Today we’d like to introduce you to Pate Conaway.
Pate, we’d love to hear your story and how you got to where you are today both personally and as an artist.
I came into art through the back door and by circumstance! I was young professional, working at a hospital, and being an artist wasn’t on my radar. Actually, at the time, I did not believe I could be an artist – that was for other people, not me! Luckily, I had an existential crisis. I had achieved a lot the personal goals that I thought would make me happy but I wasn’t. Fortunately, I had some good friends that encouraged me to play and explore. Through this process, I found myself questioning who I was and what beliefs I had been carrying. My mantra became: “What have I told myself I cannot do?” Over time, I discovered I could roller-skate backwards, tell stories, do street theater, make sculptures, and be creative on a daily basis while still holding down a job! I found myself at the Second City Training Program, studying acting (something I told myself I could never do!). Later I studied Interdisciplinary Arts at Columbia College Chicago. On my first day of classes, I remember nervously scribbling on my notebook: “Will he sink or will he swim?” I was scared and thought I was way out of my league. I swam! You can too!
We’d love to hear more about your art. What do you do you do and why and what do you hope others will take away from your work?
I am an interdisciplinary artist, which means I embrace a lot of different art forms. A good example of this is my ongoing series “Weave,” where I combine performance with sculpture. As a sculptor, I use a crochet technique to create three-dimensional forms using alternative materials. I have ditched yarn for rope, thick string, garden hoses, wire; anything that is linear and abundant. I like to set up spaces – galleries, storefronts, anywhere I can create –with an array of materials, then I go at it. I like to involve my audience by asking people to pick out the material for me. This element of chance gets me outside my head and forces me to be in the moment and work with material I would not specifically choose. Additionally, I like the idea of that creating is performance. Making work public allows my audience to see my process, but also invites dialogue. We often see works in museums or galleries, but do we actually know what the artist was thinking? My experience is that people are hungry to be in the know. A big part of my work is letting people into my process, which is a way of giving them permission to embrace their own creativity… another thing people are hungry for!
My time at Columbia College and Second City taught me to say yes to creating. Much of my artwork is about exploring and playing. A guiding question that is always at hand is: “What if?” What if I wrote a series of postcards as a character? What if I made four-feet-long knitting needles and made mittens large enough to sleep in? What if I made a life preserver out a FedEx envelopes? This form of creativity takes a lot of energy. I make a lot of mistakes and hit a lot of dead-ends, but then I do make some interesting discoveries. At times I am struck by what seems inconsequential or commonplace can carry weight and meaning, plus even show me who I am.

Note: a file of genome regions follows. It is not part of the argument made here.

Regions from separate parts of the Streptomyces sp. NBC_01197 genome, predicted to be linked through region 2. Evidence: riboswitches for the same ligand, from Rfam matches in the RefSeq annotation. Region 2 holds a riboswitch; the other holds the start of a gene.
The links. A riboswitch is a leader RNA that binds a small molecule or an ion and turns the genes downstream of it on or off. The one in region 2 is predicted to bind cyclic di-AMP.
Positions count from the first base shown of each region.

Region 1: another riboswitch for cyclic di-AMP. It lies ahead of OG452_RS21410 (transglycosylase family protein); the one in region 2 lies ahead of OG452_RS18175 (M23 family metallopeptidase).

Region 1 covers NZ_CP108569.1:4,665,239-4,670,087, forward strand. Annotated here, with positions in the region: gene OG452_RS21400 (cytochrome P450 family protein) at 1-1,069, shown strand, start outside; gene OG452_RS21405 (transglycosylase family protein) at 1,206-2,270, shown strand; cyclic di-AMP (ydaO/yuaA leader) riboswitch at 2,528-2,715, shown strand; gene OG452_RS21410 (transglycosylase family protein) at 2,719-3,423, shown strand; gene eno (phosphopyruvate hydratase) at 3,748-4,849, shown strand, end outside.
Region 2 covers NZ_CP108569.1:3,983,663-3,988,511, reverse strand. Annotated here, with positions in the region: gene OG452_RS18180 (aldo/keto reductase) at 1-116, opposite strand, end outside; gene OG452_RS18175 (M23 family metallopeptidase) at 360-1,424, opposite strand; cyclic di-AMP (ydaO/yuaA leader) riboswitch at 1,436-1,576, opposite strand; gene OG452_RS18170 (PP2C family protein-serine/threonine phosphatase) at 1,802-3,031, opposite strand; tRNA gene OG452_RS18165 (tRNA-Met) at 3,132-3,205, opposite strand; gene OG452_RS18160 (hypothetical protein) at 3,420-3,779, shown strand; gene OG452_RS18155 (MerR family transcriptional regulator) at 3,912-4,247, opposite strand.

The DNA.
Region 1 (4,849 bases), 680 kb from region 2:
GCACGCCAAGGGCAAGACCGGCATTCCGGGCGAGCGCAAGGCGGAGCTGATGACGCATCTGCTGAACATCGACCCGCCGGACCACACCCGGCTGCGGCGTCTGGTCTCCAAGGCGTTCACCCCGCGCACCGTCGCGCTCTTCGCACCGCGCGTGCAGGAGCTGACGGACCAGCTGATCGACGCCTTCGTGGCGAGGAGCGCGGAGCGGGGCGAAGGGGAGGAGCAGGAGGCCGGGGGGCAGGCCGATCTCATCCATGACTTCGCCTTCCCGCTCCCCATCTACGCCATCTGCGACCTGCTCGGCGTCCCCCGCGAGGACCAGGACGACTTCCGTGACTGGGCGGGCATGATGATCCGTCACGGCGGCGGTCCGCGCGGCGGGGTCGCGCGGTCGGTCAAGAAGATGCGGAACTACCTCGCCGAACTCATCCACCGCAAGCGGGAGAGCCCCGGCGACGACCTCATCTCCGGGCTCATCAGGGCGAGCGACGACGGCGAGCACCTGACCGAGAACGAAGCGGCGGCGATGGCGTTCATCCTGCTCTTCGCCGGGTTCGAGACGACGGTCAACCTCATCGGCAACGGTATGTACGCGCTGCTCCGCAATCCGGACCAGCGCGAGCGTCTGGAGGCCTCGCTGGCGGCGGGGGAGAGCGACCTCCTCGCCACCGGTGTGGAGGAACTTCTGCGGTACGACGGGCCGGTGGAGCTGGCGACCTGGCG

Do current events, local or global, affect your work and what you are focused on?
Somewhere along my travels I heard someone say that art is about making sense of the world. If that’s so then I use my creative process to help me put the world into context, both internally and externally. My current work has been about listening to myself and rooting out old misbeliefs and lies. What have been forced to wear? Now is the time to shed those garments.
With that said I see my job as an artist do my work and put it out there, but also to inspire and invite others to be creative. What if we all invested in our unique creative dialogue? What would the world be like?
Here’s a gift. Ask yourself a simple question: “what’s calling?” Do you want to stick your fingers in clay? Write a story? Sort through old pictures? Take a dance class? Cook an interesting meal? If so, what’s one simple thing you can do toward a goal?
What’s lovely is that you’ve arrived right here and now! You don’t need a fancy studio, expensive equipment, or to quit your job. Those things may come if they are supposed to, but first, all you need is one small step – anything toward what’s calling.
Years ago in my day job, I would use my 15-minute break to play with words and images from old magazines. I created silly little vignettes on postcards and would mail them to my friends. It didn’t seem like much but I was clocking hours and investing in myself as an artist. This process helped me understand how I work creatively. I now have a wonderful art studio and a fancy paper cutter, but I still do some of my best work on the fly and in coffee shops and airports.
Do you have any events or exhibitions coming up? Where would one go to see more of your work? How can people support you and your artwork?
Currently I have a sculpture being shown at the Cameron Art Museum in North Carolina. The work is part of a show “Illumination,” that runs December 8, 2018 – January 13, 2019.
I can be found on social media, @pate5000 on Instagram, or through a good old fashioned google search (Pate Conaway). There is a good article in about my work on a wonderful textile site (https://www.textileartist.
In terms of supporting my work, I am always looking for the upcoming place to weave sculptures and to take the next step in my journey.
- Website: https://artiststatement.weebly.com/
- Email: email@example.com
- Instagram: https://www.instagram.com/pate5000/
- Other: https://d-press.weebly.com/
Loryn Pedersen, Douglas Bening